On Fri, Sep 16, 2016 at 09:06:55AM +0100, Marc Zyngier wrote:
> Hi Brian,
Thanks for the quick response.
> On 16/09/16 06:49, Brian Norris wrote:
> > Since commit 4fbcdc813fb9 ("clocksource: arm_arch_timer: Use clocksource
> > for suspend timekeeping"), this driver assumes that the ARM architected
> > timer keeps running in suspend. This is not the case for some ARM SoCs,
> > depending on the HW state used for system suspend. Let's not assume that
> > all SoCs support this, and instead only support this if the device tree
> > explicitly tells us it's "always on". In all other cases, just fall back
> > to the RTC. This should be relatively harmless.
> I'm afraid you're confusing two things:
> - the counter, which *must* carry on counting no matter what, as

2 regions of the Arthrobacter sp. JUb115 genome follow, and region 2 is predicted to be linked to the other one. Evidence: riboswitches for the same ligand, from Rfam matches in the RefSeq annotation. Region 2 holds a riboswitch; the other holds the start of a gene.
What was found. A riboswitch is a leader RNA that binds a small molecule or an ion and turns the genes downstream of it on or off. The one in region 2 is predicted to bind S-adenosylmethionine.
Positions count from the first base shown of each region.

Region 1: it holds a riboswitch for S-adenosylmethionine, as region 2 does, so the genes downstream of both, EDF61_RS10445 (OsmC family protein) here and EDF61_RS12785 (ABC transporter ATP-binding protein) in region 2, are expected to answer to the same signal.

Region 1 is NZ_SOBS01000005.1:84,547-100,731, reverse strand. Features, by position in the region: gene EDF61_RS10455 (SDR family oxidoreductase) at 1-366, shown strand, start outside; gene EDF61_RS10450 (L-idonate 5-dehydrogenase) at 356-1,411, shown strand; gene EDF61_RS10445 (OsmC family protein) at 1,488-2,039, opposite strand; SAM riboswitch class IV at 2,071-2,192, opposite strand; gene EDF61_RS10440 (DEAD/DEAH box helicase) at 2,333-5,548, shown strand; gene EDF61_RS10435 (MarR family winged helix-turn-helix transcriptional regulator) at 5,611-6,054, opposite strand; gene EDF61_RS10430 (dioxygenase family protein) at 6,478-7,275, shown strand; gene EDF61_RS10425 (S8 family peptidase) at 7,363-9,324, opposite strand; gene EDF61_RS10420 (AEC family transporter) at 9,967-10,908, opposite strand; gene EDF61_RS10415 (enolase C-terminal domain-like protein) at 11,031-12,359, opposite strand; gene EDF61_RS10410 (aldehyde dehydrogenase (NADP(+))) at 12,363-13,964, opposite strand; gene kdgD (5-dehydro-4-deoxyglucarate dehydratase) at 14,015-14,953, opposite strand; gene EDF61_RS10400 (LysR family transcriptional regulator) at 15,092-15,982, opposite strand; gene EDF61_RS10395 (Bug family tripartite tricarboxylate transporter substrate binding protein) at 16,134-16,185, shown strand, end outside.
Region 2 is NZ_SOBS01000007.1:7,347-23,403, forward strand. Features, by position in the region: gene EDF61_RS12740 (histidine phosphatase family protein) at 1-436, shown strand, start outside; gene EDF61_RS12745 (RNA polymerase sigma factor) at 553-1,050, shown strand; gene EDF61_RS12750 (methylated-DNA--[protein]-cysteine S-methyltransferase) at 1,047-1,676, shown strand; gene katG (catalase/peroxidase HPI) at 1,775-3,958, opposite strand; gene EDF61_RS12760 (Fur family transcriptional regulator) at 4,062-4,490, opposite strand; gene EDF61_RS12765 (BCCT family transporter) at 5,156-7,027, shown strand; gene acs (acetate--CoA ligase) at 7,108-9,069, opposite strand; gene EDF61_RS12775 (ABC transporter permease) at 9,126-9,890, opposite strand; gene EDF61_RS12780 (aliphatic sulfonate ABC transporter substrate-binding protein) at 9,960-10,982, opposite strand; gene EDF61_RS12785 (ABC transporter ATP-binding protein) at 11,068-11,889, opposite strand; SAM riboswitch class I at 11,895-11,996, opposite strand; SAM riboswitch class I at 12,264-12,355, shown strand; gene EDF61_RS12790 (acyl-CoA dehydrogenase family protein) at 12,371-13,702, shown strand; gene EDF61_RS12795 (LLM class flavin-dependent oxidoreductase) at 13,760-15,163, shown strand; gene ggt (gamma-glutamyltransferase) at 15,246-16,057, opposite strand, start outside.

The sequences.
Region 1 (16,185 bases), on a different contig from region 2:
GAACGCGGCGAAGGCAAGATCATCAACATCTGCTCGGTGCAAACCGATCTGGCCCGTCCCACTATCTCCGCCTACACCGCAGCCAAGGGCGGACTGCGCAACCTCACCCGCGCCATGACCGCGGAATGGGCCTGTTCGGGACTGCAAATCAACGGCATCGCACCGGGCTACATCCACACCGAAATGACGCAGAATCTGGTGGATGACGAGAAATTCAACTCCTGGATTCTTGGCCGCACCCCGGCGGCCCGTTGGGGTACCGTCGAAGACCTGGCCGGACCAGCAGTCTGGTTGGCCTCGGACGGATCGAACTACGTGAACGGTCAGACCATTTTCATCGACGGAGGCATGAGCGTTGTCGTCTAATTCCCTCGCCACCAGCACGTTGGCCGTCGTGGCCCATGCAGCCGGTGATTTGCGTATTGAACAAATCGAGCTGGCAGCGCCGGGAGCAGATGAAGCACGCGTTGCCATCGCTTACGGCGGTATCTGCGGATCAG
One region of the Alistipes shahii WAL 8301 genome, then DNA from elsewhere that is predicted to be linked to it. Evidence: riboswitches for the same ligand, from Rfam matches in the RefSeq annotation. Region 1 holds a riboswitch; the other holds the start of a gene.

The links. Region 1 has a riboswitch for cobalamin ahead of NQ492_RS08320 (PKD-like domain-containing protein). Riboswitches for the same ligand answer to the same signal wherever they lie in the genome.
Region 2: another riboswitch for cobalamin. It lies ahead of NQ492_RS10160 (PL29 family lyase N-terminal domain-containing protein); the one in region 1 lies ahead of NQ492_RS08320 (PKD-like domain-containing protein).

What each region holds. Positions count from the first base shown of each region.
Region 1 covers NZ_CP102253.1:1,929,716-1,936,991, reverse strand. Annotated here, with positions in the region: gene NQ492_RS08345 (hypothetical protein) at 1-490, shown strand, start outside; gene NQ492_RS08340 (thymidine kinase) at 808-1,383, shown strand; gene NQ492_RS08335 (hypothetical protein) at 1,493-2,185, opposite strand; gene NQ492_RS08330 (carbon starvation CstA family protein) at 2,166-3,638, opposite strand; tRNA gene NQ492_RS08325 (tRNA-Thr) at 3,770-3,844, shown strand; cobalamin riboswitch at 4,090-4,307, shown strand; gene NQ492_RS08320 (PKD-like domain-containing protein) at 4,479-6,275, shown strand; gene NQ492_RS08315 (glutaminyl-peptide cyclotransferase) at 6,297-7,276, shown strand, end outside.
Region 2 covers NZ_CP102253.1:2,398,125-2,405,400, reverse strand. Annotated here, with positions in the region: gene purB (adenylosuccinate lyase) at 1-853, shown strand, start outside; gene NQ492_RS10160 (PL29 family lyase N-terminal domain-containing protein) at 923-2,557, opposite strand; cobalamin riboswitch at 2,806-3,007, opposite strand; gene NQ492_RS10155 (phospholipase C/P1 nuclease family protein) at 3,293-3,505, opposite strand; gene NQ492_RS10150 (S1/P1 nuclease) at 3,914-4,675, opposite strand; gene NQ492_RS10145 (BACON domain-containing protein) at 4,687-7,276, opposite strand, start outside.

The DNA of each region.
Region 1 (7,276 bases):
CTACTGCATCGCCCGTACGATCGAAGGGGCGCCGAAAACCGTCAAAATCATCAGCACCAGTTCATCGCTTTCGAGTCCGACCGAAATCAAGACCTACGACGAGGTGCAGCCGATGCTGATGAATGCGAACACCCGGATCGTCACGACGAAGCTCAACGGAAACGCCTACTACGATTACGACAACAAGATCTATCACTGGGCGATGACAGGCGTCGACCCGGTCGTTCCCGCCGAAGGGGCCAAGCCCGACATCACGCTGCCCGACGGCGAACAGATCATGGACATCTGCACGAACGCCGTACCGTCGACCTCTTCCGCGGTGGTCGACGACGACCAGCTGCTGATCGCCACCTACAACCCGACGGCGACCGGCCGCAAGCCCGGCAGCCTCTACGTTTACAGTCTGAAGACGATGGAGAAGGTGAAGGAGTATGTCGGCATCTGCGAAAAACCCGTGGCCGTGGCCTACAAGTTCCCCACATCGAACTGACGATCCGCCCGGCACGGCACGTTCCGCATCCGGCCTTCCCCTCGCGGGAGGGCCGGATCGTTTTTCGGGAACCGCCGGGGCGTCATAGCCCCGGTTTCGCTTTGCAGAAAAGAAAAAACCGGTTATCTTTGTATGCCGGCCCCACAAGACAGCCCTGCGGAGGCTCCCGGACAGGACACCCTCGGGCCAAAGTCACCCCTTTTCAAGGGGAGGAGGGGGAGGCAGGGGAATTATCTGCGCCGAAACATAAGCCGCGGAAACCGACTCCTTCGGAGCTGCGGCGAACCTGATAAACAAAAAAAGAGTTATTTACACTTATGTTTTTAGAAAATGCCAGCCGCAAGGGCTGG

> (quoting the ARM ARM) "The system counter must be implemented in an
> always-on power domain"
> - the timer, which is allowed to be powered off, and can be tagged with
> the "always-on" property to indicate that it is guaranteed to stay up
> (which in practice only exists in virtual machines and never on real HW).
Indeed, sorry for that confusion, and thanks for the explanations.
> If your counter does stop counting when suspended, then this is starting
> to either feel like a HW bug, or someone is killing the clock that feeds
> this counter when entering suspend.
> If this is the former, then we need a separate quirk to indicate the
> non-standard behaviour. If it is the latter, don't do it! ;-)
It's beginning to seem more like a HW quirk which yields nonstandard
behavior. AIUI, this SoC normally runs the counter off its 24 MHz clock,
but for low power modes, this "always-on" domain switches over to a 32
KHz alternative clock. Unfortunately, the counter doesn't actually tick
when run this way. I'm trying to confirm with the chip designers
(Rockchip, RK3399) about the nature of the quirk, but I think we'll need
a separate DT flag for this behavior.